Last week I reported that I measured the length of my step class at Kerrisdale Community Centre with a pedometer and learned that it was my step from warm-up to cool down registered 3,721 steps. (See MINE’S 3.1 MILES, HOW LONG IS YOURS?)

I did a little mathematical estimating and said that this amounted to 3.1 miles.

Here’s the number work I used:

First, I measure the distance covered by one of my strides. When I’m walking normally, I measured that one of my strides is about 80 cm.

But a step class is a fitness class. When I was an archaeologist, I got pretty good at measuring distances on the ground by pacing. I could make one of my strides pretty close to a meter. That takes a little extra energy – a little less than that of a step class. I am fairly confident that 3,726 steps would approximate about 4000 meters, or 4 km.

In my class, I do a whole pile of repeaters where I lift one leg 3 or 7 times while the supporting leg stays on the step. After my class I checked, and the pedometer did not calculate 50% of these. Because there were so many of these, that were also only half recorded, I calculate that there are another 1000 steps – corresponding to another km – a total of 5 km. 5 km s converts to 3.1 miles. I was quite proud of myself after this. I thought that there is nothing like a 3.1 km long session of vigorous exercise to either start a busy week.

Then I received a comment on my blog from an alert reader, friend and Linked-in buddy, Sharon Dillon from Williamsburg Va ( who commented:

Clever math. Most people average 2,000 steps per mile. Pedometers do not measure side or back steps, only forward ones.

You need to measure the length of your steps and enter that info into your pedometer. My stride is about 30 inches. Mine registers best when I attach it to the coin pocket of my jeans. My daughters, being slim rather than fluffy, can attach their’s at the waist. It also needs to stay level during your walk/exercise.I had no witty comeback other than to admit I was wrong. It just shows you that you can’t trust a pedometer, or a pedophile for that matter, with anything.

But I still liked my math. I thought there must be another way to calculate how many steps there are in my class. Then I thought about beats and time. I suddenly remembered that when I went to Aerobics University years ago, along with learning how to chant (40 more – yes you can, and point – and flex, point and fled your toe), we had to be aware of how many beats there were in a song, and also the lengths of each piece of music so we could fit our programs into it.

“Eureka!” I thought. “Bingo!” I could use the number of beats per minute. I then realized that the number of beats per minute for each tune are given on the CD case. Luckily I use real CDs that I pay for with real money. None of this downloading for me.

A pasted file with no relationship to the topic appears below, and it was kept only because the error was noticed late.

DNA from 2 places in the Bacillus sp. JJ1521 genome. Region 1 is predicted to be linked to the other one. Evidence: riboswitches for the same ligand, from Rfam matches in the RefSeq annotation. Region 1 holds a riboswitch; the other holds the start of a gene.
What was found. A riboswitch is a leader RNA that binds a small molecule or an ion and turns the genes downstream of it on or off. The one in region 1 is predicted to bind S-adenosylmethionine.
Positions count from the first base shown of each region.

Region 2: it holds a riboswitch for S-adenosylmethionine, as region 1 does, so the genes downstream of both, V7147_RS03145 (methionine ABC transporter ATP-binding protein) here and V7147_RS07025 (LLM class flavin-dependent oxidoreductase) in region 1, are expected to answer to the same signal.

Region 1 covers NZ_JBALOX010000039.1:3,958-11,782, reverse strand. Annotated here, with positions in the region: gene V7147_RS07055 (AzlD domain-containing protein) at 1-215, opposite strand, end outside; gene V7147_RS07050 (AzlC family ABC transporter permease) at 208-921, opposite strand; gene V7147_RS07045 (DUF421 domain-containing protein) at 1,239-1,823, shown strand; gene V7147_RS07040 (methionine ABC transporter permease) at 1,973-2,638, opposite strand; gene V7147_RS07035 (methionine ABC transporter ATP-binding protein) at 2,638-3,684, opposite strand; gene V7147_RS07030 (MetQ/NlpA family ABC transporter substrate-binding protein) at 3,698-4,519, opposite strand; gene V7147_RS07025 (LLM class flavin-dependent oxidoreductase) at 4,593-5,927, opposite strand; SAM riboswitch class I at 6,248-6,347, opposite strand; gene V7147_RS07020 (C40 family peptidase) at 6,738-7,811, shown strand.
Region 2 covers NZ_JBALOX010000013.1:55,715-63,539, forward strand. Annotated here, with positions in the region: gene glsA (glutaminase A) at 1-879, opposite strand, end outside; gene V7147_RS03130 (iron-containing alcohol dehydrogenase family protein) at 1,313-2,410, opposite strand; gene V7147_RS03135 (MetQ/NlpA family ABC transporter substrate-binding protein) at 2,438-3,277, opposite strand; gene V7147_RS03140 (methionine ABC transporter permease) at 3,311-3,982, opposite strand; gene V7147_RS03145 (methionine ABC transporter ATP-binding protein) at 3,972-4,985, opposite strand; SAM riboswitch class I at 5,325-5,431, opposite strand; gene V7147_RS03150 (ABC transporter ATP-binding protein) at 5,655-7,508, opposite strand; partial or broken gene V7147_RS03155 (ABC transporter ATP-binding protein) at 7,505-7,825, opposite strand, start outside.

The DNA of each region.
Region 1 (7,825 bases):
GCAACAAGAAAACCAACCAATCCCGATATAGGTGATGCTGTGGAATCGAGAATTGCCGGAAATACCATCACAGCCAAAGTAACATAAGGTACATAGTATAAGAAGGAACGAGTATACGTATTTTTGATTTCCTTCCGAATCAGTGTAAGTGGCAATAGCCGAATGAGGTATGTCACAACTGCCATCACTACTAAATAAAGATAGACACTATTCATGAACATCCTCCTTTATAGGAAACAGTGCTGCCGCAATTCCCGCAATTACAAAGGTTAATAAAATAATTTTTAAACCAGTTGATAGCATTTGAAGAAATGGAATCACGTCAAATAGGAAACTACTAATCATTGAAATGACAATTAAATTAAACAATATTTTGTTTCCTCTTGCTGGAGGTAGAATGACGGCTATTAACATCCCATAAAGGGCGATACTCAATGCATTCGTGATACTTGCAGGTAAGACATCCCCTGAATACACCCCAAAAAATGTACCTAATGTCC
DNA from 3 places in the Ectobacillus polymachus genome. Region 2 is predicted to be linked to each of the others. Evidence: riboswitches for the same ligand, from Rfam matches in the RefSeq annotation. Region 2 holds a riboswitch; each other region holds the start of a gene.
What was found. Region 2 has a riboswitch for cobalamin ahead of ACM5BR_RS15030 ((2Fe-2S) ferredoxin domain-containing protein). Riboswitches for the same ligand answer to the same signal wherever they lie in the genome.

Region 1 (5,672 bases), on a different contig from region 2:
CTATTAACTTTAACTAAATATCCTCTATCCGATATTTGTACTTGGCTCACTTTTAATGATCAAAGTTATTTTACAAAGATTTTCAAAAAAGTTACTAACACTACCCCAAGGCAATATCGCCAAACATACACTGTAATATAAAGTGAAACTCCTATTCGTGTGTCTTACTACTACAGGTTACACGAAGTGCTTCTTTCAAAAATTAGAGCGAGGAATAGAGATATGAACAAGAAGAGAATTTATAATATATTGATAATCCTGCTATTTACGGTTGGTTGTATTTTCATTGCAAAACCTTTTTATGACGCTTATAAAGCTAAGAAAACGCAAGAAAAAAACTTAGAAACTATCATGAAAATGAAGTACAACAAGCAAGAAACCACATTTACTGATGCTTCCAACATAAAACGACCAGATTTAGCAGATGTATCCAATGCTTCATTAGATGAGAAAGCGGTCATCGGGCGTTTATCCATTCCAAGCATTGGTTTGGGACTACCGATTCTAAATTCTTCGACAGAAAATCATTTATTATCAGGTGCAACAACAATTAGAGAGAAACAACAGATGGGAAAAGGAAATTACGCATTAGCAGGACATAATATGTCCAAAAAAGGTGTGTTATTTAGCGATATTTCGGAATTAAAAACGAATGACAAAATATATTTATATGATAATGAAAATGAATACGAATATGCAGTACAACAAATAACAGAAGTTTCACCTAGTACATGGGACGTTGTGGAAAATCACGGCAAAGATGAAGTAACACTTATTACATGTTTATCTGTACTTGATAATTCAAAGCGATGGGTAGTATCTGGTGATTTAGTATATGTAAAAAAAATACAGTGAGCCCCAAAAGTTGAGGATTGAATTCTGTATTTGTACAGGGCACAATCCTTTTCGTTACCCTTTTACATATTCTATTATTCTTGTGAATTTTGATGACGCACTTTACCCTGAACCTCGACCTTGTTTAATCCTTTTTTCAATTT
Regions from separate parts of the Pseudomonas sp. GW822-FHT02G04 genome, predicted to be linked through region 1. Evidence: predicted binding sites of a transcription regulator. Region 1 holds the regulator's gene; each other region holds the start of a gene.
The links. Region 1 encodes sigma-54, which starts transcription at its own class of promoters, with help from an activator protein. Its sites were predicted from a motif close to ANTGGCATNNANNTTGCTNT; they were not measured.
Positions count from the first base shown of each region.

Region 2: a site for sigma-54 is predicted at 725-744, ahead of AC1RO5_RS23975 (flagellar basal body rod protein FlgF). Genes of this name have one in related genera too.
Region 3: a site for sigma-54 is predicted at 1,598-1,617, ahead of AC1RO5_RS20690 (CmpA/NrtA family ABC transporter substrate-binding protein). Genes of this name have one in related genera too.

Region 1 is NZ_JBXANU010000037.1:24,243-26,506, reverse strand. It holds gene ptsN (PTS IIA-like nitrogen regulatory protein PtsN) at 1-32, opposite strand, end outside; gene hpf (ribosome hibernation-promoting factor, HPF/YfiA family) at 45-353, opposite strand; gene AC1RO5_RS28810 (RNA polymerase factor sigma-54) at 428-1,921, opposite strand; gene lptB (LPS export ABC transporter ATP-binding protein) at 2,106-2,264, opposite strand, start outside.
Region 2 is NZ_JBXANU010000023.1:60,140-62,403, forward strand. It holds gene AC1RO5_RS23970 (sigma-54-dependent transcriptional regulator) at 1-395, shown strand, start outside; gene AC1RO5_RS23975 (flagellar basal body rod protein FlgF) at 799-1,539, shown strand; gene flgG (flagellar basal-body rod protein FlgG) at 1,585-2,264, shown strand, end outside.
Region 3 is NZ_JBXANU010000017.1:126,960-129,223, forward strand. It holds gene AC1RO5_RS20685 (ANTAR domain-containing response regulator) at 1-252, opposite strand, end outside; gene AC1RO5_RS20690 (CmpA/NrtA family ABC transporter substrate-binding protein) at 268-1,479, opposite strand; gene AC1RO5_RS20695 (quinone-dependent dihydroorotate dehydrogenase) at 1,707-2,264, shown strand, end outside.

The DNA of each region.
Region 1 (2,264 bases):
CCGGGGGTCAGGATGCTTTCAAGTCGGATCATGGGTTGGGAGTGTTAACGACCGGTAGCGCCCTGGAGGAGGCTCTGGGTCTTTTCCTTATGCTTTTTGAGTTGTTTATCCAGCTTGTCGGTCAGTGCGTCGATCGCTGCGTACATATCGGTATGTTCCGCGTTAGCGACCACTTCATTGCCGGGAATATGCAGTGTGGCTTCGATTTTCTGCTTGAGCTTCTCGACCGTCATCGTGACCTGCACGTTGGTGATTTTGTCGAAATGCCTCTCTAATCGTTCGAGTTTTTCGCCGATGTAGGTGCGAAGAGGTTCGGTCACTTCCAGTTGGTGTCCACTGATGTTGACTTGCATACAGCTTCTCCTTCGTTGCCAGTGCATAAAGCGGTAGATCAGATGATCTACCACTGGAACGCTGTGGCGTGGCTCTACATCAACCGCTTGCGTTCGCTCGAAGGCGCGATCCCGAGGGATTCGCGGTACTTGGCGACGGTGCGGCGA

My class has a 5 minute warm-up at 135 beats per minute or 675 beats. The main aerobics part of the classis done at a slower pace at 128 beats per minute. These are done over a over 50 minutes, allowing 7,075beats. According to the formulae I introduced last week, this translates to 7,075 meters, or through the mathematics I used last week, and given the fact that I use all my beats, so each beat is one step, my class is actually 7 km long, or meters or4.35 miles.

Now I feel better. That was a good run this morning.

Mike Broderick , a one- time archaeologist, is a Vocational Rehabilitation Counsellor with the Fraser Health Authority in Port Coquitlam where he helps people with mental health disabilities find and keep full or part time employment .
He WAS the Employment Specialist for the Neil Squire Society in Burnaby where he found employment for people with physical disabilities, A Supported Employment Coordinator at THEO BC (now the Open Door Group), and a case manager at Community Fisheries Development Centre where he helped people move from the fishing industry to something else because there “aint no fish.” This means he is VERY familiar with how a modern day resume should look like.
He is an active ambassador with the Vancouver Board of Trade and a member of the Labour Task Force of the Burnaby Board of Trade He does some work as a field Archaeologist, is a fitness instructor and frequent contributor of fitness humour articles to Alive Magazine. He is always saying, “If you can’t be fit, you can at least be funny.”
He lives in Port Coquitlam with his spouse Cecelia. You can reach him at home at or at 604-464-4105 If you’re looking for a career change, he is the Spin Doctor and can give you a resume makeover at competitive rates.



  1. Sharon Says:

    Now that sounds like a good way to measure steps. No wonder you are so fit. 4+ miles X ? classes each week.
    Gosh, I didn’t expect you to quote me; just wanted you to think about how a pedometer works.

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